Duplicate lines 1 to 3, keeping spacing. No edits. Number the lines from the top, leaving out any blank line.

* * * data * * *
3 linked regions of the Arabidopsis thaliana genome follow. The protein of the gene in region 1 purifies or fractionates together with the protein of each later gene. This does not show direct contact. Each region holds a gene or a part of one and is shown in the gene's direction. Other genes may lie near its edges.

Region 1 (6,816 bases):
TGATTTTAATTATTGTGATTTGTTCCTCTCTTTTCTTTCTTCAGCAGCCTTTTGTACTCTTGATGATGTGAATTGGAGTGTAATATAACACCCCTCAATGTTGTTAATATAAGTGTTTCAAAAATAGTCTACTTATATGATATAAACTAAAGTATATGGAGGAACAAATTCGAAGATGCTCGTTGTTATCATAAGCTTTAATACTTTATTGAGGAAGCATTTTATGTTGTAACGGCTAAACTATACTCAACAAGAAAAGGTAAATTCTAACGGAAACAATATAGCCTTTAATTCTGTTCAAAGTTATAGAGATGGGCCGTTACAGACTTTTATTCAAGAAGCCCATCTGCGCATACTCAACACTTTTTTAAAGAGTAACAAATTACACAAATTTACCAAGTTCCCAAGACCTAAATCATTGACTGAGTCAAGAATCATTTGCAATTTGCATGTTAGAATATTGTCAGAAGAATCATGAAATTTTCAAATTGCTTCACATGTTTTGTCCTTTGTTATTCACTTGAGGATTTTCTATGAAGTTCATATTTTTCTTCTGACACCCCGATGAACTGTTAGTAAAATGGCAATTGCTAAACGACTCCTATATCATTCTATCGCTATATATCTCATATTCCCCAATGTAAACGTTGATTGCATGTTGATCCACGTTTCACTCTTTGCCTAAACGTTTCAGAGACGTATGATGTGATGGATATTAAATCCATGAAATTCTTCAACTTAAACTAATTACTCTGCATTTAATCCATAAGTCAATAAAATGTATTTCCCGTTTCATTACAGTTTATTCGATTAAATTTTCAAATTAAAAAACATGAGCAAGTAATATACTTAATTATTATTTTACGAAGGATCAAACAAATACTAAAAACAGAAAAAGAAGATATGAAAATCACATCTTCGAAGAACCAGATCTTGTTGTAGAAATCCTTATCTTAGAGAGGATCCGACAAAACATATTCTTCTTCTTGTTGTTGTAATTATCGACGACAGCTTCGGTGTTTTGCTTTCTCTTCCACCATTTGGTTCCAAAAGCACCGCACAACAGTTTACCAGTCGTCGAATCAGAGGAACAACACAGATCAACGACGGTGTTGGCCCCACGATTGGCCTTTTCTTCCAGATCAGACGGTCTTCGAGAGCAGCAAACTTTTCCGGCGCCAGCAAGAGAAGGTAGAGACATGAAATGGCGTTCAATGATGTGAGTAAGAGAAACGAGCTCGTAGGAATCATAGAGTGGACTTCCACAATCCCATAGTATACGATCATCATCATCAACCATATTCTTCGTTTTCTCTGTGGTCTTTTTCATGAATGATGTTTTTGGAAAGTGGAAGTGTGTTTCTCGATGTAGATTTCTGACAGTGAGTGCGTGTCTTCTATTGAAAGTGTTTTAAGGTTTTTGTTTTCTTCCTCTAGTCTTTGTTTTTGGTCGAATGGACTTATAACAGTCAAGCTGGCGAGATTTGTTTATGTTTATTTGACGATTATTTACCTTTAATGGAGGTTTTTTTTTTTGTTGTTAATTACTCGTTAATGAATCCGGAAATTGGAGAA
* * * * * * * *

3 linked regions of the Arabidopsis thaliana genome follow. The protein of the gene in region 1 purifies or fractionates together with the protein of each later gene. This does not show direct contact. Each region holds a gene or a part of one and is shown in the gene's direction. Other genes may lie near its edges.

Region 1 (6,816 bases):
TGATTTTAATTATTGTGATTTGTTCCTCTCTTTTCTTTCTTCAGCAGCCTTTTGTACTCTTGATGATGTGAATTGGAGTGTAATATAACACCCCTCAATGTTGTTAATATAAGTGTTTCAAAAATAGTCTACTTATATGATATAAACTAAAGTATATGGAGGAACAAATTCGAAGATGCTCGTTGTTATCATAAGCTTTAATACTTTATTGAGGAAGCATTTTATGTTGTAACGGCTAAACTATACTCAACAAGAAAAGGTAAATTCTAACGGAAACAATATAGCCTTTAATTCTGTTCAAAGTTATAGAGATGGGCCGTTACAGACTTTTATTCAAGAAGCCCATCTGCGCATACTCAACACTTTTTTAAAGAGTAACAAATTACACAAATTTACCAAGTTCCCAAGACCTAAATCATTGACTGAGTCAAGAATCATTTGCAATTTGCATGTTAGAATATTGTCAGAAGAATCATGAAATTTTCAAATTGCTTCACATGTTTTGTCCTTTGTTATTCACTTGAGGATTTTCTATGAAGTTCATATTTTTCTTCTGACACCCCGATGAACTGTTAGTAAAATGGCAATTGCTAAACGACTCCTATATCATTCTATCGCTATATATCTCATATTCCCCAATGTAAACGTTGATTGCATGTTGATCCACGTTTCACTCTTTGCCTAAACGTTTCAGAGACGTATGATGTGATGGATATTAAATCCATGAAATTCTTCAACTTAAACTAATTACTCTGCATTTAATCCATAAGTCAATAAAATGTATTTCCCGTTTCATTACAGTTTATTCGATTAAATTTTCAAATTAAAAAACATGAGCAAGTAATATACTTAATTATTATTTTACGAAGGATCAAACAAATACTAAAAACAGAAAAAGAAGATATGAAAATCACATCTTCGAAGAACCAGATCTTGTTGTAGAAATCCTTATCTTAGAGAGGATCCGACAAAACATATTCTTCTTCTTGTTGTTGTAATTATCGACGACAGCTTCGGTGTTTTGCTTTCTCTTCCACCATTTGGTTCCAAAAGCACCGCACAACAGTTTACCAGTCGTCGAATCAGAGGAACAACACAGATCAACGACGGTGTTGGCCCCACGATTGGCCTTTTCTTCCAGATCAGACGGTCTTCGAGAGCAGCAAACTTTTCCGGCGCCAGCAAGAGAAGGTAGAGACATGAAATGGCGTTCAATGATGTGAGTAAGAGAAACGAGCTCGTAGGAATCATAGAGTGGACTTCCACAATCCCATAGTATACGATCATCATCATCAACCATATTCTTCGTTTTCTCTGTGGTCTTTTTCATGAATGATGTTTTTGGAAAGTGGAAGTGTGTTTCTCGATGTAGATTTCTGACAGTGAGTGCGTGTCTTCTATTGAAAGTGTTTTAAGGTTTTTGTTTTCTTCCTCTAGTCTTTGTTTTTGGTCGAATGGACTTATAACAGTCAAGCTGGCGAGATTTGTTTATGTTTATTTGACGATTATTTACCTTTAATGGAGGTTTTTTTTTTTGTTGTTAATTACTCGTTAATGAATCCGGAAATTGGAGAA